By PANOS SKOUROLIAKOS from the newspaper “Avgi”
A theatre for the people, which is linked with carnival celebrations for more than 400 years. Nowadays it’s still alive and flourishes every year in the beautiful Ionian island of Zakynthos
Zakynthian “Omilies” are small theatrical plays whose themes evolve around the everyday life of zakynthian people. Whether they’re about love, history or society, these plays are always written in a playful tone. The plays were produced by amateur actors from various places around Zakynthos. These troupes consisted of only male performers, who incarnated female roles as well. Their everyday clothes were their primary costumes and the scenery was the local architecture. Of course, a mask was essential for these types of performances.
The first documented performance took place in Platyforo (now Saint Mark’s square) on February 6, 1666 and it was about the life of Jewish pseudo-messiah, Sabbatai Zevi. The time and place were perfect for this genre to flourish. A. Gaetas informs us that “Omilies” such as “Erophili”, “Sacrifice of Abraham” and “Gaidourokavala” have been performed since the Venetian Domination. One of the most popular acts of this genre is “Ghiostra”, which is the jousting between the suitors of Aretousa from Vincenzo Cornaro’s “Erotokritos”. Cornaro perfectly blends Cretan literature and Italian theatrical tradition, which influenced Eptanesian culture and thus, “Omilies” were born.
This repertoire was enriched and was supported by new plays written by many local writers. Some of them remained classics such as “Krinos” or “Chryssomaloussa” while some others were forgotten through time.
Today in “Avgi”, we feature “Krinos kai Anthia” and “Chrissavgi”, two old and classic “Omilies” of amorous content. In the first, a young man elopes with the king’s daughter and ends up taken to the court. On the latter, Alexis elopes with Chrissavgi and old- Xanthippos, her father, denounces the eloping in the court as well.
“Omilies” were not only a way of entertaining people during the carnival, but also a school of civilization which paved the way of the future playwrights such as Dimitrios Gouselis with “Hasis”, Sarvogias Rousmelis with “Gianniotes and Moraites” and Antonios Matesis with “Vassilikos”
As time passes, “Omilies” are evolving. Many of their primary elements were eliminated such as theatrical tools formed by aesthetical and sociopolitical circumstances of the primary age of “Omilies”. The theatrical mask is not used anymore, female characters are now incarnated by women and new plays are written by both men and women. The first woman playwright was Mimika Stamiri. Other contemporary playwrights are Dionysios Arvanitakis, Richardos Karamalikis, Giannis Stamiris, Giannis Vourtsanis, Stathis Piskopos, Nikos Pettas, Dionysis Giatras, Antonis Agalianos, Giannis Theodosis, Antonis Maroudas e.t.c.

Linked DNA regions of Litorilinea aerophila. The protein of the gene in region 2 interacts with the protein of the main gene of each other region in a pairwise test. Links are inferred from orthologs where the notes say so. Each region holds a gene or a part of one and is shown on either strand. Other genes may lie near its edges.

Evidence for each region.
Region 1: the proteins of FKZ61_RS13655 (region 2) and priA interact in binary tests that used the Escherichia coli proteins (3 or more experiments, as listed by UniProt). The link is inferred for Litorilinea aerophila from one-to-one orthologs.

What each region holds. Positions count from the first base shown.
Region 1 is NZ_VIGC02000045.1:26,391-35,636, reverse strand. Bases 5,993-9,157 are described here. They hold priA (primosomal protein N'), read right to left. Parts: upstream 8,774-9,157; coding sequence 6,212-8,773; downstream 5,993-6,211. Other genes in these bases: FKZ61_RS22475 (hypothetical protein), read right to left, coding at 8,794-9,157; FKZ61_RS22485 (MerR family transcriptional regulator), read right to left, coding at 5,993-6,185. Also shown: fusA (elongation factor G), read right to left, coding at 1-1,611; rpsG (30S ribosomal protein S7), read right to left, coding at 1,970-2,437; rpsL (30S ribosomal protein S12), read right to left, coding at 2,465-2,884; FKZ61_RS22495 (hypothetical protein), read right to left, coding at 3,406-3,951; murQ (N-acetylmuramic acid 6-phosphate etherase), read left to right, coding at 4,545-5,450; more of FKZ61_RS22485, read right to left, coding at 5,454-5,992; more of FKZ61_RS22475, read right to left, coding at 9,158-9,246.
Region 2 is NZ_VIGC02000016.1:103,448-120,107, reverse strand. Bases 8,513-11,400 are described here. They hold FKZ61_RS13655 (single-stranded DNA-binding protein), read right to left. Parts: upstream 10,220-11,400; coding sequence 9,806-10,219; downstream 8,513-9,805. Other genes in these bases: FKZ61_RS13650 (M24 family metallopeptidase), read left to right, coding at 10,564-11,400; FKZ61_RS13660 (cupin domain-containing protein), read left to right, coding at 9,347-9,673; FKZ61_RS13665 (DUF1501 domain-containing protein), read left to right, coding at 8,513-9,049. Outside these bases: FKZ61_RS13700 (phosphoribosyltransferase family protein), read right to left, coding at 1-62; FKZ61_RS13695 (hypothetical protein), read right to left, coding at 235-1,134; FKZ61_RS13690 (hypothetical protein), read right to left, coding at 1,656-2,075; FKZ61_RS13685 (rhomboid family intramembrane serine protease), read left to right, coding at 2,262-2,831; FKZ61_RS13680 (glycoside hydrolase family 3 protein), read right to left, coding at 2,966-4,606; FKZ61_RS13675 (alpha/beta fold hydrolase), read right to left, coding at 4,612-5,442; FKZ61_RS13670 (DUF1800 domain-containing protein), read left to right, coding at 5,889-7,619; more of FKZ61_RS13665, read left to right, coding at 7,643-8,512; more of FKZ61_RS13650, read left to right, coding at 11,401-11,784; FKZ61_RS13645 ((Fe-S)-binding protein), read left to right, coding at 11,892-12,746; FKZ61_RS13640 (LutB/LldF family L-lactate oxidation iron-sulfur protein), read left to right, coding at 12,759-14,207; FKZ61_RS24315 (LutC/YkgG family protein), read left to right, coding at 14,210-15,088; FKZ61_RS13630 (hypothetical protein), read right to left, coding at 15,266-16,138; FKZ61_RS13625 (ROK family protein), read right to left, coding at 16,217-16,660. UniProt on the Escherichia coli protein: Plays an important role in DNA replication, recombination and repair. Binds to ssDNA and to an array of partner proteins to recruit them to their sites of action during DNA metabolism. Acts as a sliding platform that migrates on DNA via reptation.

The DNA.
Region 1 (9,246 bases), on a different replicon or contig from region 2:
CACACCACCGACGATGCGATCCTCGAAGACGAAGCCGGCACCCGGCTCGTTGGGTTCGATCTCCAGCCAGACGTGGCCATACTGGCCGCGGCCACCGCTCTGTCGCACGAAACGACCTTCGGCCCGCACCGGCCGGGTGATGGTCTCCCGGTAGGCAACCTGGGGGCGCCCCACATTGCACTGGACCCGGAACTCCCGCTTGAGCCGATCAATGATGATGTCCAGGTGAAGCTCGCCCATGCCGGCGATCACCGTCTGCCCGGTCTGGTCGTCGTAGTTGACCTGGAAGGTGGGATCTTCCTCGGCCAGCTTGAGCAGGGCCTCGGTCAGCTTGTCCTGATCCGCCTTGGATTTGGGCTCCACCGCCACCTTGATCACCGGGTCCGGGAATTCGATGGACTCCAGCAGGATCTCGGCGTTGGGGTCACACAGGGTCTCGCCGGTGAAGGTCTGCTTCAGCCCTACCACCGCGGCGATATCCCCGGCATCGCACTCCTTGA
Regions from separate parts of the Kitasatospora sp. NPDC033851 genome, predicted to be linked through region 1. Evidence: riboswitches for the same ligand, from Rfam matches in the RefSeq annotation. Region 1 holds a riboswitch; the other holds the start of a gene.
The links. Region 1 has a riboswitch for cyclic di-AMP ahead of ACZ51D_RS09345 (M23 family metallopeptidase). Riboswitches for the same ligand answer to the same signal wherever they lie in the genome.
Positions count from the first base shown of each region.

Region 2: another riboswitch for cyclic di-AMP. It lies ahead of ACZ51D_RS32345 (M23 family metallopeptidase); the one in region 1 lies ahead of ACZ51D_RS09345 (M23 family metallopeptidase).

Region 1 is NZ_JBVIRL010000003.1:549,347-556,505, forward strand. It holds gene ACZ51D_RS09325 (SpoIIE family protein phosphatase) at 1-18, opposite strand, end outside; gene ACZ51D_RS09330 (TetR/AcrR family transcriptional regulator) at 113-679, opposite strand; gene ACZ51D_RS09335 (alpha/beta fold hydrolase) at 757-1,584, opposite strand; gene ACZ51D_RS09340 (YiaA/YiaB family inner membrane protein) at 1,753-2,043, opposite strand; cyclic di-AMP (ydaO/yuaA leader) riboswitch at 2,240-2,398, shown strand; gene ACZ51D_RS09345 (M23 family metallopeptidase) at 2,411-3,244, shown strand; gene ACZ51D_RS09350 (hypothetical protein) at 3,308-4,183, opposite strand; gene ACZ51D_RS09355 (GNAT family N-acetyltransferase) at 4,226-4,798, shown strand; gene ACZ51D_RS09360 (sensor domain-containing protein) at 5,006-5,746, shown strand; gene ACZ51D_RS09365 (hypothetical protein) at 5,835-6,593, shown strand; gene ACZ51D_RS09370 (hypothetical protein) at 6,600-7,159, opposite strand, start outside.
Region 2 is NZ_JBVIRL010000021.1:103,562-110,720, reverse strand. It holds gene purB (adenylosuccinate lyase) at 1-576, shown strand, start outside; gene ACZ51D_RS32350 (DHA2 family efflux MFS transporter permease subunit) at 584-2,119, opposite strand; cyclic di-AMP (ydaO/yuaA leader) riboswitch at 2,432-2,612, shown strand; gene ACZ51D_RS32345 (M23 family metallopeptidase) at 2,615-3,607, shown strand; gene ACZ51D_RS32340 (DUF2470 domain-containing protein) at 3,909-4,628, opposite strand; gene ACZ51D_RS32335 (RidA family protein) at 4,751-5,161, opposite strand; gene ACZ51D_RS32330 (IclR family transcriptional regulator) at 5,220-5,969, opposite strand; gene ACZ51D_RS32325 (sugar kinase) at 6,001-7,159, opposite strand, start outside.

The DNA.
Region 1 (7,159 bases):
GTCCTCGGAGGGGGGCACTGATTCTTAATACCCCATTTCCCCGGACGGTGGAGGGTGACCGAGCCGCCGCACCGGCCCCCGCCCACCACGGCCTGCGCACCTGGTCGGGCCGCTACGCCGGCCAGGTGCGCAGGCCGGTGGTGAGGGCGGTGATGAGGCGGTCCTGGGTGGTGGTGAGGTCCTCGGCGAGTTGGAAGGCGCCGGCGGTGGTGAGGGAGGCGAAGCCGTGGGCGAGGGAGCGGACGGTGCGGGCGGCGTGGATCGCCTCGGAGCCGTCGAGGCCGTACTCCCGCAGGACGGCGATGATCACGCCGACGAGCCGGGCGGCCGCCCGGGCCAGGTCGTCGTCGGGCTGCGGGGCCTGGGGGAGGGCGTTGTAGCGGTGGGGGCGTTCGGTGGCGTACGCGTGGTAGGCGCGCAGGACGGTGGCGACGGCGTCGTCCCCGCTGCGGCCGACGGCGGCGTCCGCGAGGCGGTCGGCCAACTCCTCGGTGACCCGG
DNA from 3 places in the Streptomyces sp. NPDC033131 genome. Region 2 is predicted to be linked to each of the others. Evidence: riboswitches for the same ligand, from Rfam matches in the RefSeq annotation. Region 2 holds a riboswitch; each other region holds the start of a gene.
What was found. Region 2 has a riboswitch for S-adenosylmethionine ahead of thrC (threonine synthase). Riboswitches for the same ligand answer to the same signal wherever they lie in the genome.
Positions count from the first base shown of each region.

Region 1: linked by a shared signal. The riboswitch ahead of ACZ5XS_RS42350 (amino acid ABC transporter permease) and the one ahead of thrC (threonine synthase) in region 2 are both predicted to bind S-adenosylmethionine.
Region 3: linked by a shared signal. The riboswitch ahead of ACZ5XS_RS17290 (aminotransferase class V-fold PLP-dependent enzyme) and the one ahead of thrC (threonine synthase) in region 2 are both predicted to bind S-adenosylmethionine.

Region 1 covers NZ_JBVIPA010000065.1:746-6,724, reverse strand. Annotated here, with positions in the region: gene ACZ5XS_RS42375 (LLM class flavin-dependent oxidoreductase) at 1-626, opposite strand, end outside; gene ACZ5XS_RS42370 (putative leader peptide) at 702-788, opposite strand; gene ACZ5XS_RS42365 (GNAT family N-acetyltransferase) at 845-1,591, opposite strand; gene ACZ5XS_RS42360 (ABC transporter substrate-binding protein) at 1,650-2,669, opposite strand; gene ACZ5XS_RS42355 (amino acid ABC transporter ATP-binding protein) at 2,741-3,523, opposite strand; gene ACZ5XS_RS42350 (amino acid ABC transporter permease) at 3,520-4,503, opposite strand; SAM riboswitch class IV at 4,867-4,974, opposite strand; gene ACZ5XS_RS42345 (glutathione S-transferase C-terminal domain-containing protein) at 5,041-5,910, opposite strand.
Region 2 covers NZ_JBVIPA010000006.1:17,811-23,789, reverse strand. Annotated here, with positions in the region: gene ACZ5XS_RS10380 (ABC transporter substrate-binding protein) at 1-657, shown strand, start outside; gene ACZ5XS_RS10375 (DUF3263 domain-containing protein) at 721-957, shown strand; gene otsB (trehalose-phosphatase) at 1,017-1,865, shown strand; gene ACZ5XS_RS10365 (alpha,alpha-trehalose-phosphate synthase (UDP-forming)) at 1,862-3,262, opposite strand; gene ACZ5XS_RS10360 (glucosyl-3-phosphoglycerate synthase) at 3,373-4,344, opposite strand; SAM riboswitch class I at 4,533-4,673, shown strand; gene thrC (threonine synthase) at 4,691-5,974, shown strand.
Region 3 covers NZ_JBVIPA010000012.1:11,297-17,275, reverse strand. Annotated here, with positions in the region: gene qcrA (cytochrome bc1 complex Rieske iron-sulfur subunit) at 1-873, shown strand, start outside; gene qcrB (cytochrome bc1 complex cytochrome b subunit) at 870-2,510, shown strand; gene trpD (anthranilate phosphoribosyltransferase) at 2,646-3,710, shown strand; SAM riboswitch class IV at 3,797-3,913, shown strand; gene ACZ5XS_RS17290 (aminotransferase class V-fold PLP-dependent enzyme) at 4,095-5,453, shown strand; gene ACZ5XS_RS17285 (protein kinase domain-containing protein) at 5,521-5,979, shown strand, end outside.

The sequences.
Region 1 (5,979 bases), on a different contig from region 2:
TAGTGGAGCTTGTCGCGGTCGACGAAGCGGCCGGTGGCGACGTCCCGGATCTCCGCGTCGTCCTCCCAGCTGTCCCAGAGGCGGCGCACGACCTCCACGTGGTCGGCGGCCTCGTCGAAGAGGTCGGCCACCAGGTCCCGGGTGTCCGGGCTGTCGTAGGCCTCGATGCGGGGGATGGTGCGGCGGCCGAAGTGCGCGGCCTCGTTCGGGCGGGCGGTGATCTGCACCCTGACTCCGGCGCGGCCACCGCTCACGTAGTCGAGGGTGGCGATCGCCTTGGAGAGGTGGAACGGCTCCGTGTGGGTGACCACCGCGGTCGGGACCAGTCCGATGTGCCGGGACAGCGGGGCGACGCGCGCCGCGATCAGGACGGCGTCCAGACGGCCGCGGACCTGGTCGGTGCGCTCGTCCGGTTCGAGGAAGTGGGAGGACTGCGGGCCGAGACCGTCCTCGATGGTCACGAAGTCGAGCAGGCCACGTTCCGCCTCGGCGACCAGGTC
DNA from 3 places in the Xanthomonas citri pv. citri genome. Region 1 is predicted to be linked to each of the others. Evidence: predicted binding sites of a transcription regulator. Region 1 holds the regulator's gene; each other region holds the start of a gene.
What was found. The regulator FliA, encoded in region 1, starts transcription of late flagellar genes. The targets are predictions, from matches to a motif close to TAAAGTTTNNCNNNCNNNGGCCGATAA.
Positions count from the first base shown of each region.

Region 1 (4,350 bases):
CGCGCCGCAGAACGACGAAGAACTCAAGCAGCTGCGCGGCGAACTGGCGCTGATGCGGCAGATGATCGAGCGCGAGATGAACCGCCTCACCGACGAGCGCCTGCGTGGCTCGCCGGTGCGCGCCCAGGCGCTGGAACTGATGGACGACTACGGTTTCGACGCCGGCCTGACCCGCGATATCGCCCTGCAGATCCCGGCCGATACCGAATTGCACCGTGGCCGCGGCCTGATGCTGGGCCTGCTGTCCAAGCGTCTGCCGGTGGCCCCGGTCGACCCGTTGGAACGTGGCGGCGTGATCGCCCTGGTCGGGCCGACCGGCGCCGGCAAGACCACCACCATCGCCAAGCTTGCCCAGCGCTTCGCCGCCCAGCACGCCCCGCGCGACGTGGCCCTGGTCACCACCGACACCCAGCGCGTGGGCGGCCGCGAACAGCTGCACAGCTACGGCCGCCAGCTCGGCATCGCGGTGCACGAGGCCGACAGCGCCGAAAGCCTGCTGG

Porfyris Konidis (also known as K. Porfiris) played an important role in the research and preservation of “Omilies”. Before the dictatorship he wrote pieces on the newspaper “Avgi” and the magazine “Epitheorisi Tehnis” and organized the National Convention of Medieval and Folk theatre in Zakynthos, contributing to the evolution of this theatre genre.
For the record, we should mention that, due to his left-wing political views, Porfiris was not able to organize the convention by himself, so he seeked for support from other Zakynthian scholars, who had more conservative views, in order to fulfill his vision. Porfiris died in May 1967. After the dictatorship, two more conventions were held under the auspices of the Hellenic Ministry of Culture in which there were puppetry performers, shadow theatre performers, troupes from all over Europe and important guests such as Dario Fo, Franca Rame, Mario Vitti, and many more. However in the next few years this norm faded away and finally vanished.
However, its natural preservers haven’t faded away. Zakyntian folk actors, playwrights, artists and musicians keep up the tradition and continue to create. This Carnival, Zakynthian troupes, loyal to the tradition will keep on performing all around the island.
Unfortunately, this type of folk theater, with rich history and tradition would be treated differently in another place. Zakynthian “Omilies” continue to exist due to the dedication, inspiration and the persistence of Zakynthian people.
Panos Skouroliakos is an actor and theatre director.